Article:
The Elgar Guide to Tax Systems

The Elgar Guide to Tax Systems

Elgar original reference

Edited by Emilio Albi and Jorge Martinez-Vazquez

Tax systems have changed considerably in the past three decades. These fundamental changes have been the result of economic globalization, new political stances, and also of developments in public finance thought. The chapters in this volume offer a critical review of those changes from the perspectives of tax theory, policy and tax administration practice, and the political economy of taxation. The authors also consider what sort of reforms are worth undertaking in tax policy design, tax administration and enforcement, and the assignment of sub-national taxes.

Chapter 4: The Challenges of Corporate Income Taxes in a Globalized World

Emilio Albi

Subjects: economics and finance, public finance, law - academic, tax law and fiscal policy, politics and public policy, public policy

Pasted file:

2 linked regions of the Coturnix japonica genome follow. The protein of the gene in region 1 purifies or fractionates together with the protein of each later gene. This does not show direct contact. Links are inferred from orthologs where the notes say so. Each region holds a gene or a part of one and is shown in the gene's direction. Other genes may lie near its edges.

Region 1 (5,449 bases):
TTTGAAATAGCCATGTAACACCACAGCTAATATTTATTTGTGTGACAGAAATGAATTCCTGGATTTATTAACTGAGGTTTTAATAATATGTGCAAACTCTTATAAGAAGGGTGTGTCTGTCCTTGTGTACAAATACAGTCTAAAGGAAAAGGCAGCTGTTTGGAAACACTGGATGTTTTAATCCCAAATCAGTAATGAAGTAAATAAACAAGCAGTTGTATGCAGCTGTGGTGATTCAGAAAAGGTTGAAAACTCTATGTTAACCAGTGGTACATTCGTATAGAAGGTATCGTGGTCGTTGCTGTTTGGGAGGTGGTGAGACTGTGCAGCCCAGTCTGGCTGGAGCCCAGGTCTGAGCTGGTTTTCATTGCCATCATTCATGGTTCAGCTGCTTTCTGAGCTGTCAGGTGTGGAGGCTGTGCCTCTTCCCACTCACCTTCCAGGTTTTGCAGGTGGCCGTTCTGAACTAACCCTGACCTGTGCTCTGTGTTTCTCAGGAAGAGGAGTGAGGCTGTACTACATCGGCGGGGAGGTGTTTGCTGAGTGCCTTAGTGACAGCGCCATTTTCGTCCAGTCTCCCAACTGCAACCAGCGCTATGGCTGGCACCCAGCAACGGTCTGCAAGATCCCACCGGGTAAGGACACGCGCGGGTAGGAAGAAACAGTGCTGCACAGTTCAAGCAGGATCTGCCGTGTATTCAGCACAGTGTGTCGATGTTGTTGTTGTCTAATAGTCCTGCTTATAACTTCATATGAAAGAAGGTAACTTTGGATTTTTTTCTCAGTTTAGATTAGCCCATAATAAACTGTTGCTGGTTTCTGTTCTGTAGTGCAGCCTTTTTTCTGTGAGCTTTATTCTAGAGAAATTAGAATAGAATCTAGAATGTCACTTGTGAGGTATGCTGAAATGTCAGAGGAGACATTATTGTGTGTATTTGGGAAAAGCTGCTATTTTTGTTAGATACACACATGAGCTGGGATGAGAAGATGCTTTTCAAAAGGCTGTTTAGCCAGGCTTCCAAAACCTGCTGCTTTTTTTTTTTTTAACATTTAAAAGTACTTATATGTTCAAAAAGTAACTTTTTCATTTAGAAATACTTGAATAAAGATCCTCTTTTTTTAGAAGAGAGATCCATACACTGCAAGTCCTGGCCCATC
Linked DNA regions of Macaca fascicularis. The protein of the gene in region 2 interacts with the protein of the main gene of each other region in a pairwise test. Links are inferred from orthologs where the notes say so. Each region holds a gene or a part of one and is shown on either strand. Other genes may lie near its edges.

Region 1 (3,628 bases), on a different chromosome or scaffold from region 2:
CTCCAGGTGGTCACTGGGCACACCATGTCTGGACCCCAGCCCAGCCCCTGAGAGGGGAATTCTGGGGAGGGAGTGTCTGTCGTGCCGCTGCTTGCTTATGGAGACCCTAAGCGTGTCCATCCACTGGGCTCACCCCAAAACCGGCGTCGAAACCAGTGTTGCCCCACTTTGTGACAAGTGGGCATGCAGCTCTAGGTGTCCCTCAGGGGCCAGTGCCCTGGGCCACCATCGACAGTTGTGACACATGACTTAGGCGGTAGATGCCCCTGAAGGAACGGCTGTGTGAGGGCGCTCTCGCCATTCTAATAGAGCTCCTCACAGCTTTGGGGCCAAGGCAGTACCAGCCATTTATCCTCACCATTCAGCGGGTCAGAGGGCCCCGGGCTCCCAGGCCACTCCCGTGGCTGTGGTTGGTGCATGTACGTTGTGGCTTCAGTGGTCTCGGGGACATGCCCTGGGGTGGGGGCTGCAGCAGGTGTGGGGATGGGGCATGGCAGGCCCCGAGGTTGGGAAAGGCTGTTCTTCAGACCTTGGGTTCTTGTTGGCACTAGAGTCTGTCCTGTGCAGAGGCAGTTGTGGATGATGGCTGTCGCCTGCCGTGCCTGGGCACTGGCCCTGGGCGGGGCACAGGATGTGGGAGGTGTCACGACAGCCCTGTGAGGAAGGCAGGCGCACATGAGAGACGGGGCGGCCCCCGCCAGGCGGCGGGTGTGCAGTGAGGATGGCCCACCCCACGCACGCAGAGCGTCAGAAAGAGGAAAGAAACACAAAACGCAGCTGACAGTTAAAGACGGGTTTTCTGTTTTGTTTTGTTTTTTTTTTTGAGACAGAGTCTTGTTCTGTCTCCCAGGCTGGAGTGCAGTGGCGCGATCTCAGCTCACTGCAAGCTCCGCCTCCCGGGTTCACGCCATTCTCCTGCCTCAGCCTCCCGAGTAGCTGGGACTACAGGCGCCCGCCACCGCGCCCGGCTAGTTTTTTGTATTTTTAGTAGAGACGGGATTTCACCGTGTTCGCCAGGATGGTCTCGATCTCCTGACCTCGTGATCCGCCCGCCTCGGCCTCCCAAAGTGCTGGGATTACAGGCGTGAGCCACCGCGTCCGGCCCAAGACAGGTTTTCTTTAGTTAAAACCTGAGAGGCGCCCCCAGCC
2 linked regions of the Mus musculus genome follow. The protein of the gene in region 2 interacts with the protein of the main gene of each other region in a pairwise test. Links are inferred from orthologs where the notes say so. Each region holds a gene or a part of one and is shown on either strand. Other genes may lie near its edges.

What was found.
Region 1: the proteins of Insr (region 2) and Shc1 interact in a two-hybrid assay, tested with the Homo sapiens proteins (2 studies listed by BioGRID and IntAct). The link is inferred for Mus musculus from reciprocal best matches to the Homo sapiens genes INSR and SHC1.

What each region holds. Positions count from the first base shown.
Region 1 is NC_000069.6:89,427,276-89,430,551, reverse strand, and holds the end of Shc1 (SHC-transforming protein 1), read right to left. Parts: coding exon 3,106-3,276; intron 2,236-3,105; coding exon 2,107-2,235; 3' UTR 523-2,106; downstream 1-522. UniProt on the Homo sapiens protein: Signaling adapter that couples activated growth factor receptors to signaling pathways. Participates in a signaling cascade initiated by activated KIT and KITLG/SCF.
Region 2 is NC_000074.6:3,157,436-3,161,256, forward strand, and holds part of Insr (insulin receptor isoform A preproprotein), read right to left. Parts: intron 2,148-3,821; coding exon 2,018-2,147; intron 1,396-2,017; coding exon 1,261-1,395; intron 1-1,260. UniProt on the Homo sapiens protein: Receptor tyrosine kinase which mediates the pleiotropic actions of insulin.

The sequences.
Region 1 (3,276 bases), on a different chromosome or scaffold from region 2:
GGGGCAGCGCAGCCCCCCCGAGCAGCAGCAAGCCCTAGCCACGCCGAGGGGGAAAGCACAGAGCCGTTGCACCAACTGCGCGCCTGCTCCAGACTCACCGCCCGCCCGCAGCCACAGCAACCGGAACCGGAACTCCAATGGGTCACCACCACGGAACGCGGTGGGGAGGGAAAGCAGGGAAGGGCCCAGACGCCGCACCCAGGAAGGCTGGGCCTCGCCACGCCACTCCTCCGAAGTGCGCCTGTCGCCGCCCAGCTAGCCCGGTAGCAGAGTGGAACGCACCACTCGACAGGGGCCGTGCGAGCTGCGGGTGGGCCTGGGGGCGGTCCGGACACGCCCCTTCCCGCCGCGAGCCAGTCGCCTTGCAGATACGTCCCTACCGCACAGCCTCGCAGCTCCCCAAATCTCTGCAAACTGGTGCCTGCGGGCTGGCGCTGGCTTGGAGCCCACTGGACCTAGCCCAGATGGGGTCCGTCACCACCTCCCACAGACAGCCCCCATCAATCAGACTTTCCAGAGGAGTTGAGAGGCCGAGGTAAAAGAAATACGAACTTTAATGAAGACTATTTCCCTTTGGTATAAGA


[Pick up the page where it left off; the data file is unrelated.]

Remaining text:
Emilio Albi* 1 INTRODUCTION This chapter reviews corporate income taxation in the context of the economic globalization experienced in the last 30 years. Given present flows of capital and income between nations and the importance of multinational firms, due consideration can no longer be given to corporate taxation without contemplating international issues. The main purpose of this chapter is to examine the current corporate tax trends derived from the changes that occurred in the last three decades with a view to defining potential policy prescriptions aimed at making corporate taxation less distortionary and costly. To make this issue more manageable, our analysis will focus on European Union (EU) countries, chiefly on EU(15) corporate taxation, paying special attention to Spain whenever appropriate. Other European or non-European OECD countries may be considered as terms of reference. The chapter will take an economist’s approach and I will attempt to provide a comprehensive summary of what we know about the economic issues of corporate income taxes (CITs) and their alternatives. The agents involved in tax systems, however, are far more diverse than economists, and have their own objectives, which will also be considered here. In particular, policy-makers and tax officials give priority to revenue, administration and enforcement issues, while the business community may pay more attention to the effects of statutory and average effective tax rates or compliance costs, and less to the distortions associated with marginal tax rates, a main interest of economists. Within the EU, common tax policy and the rulings...

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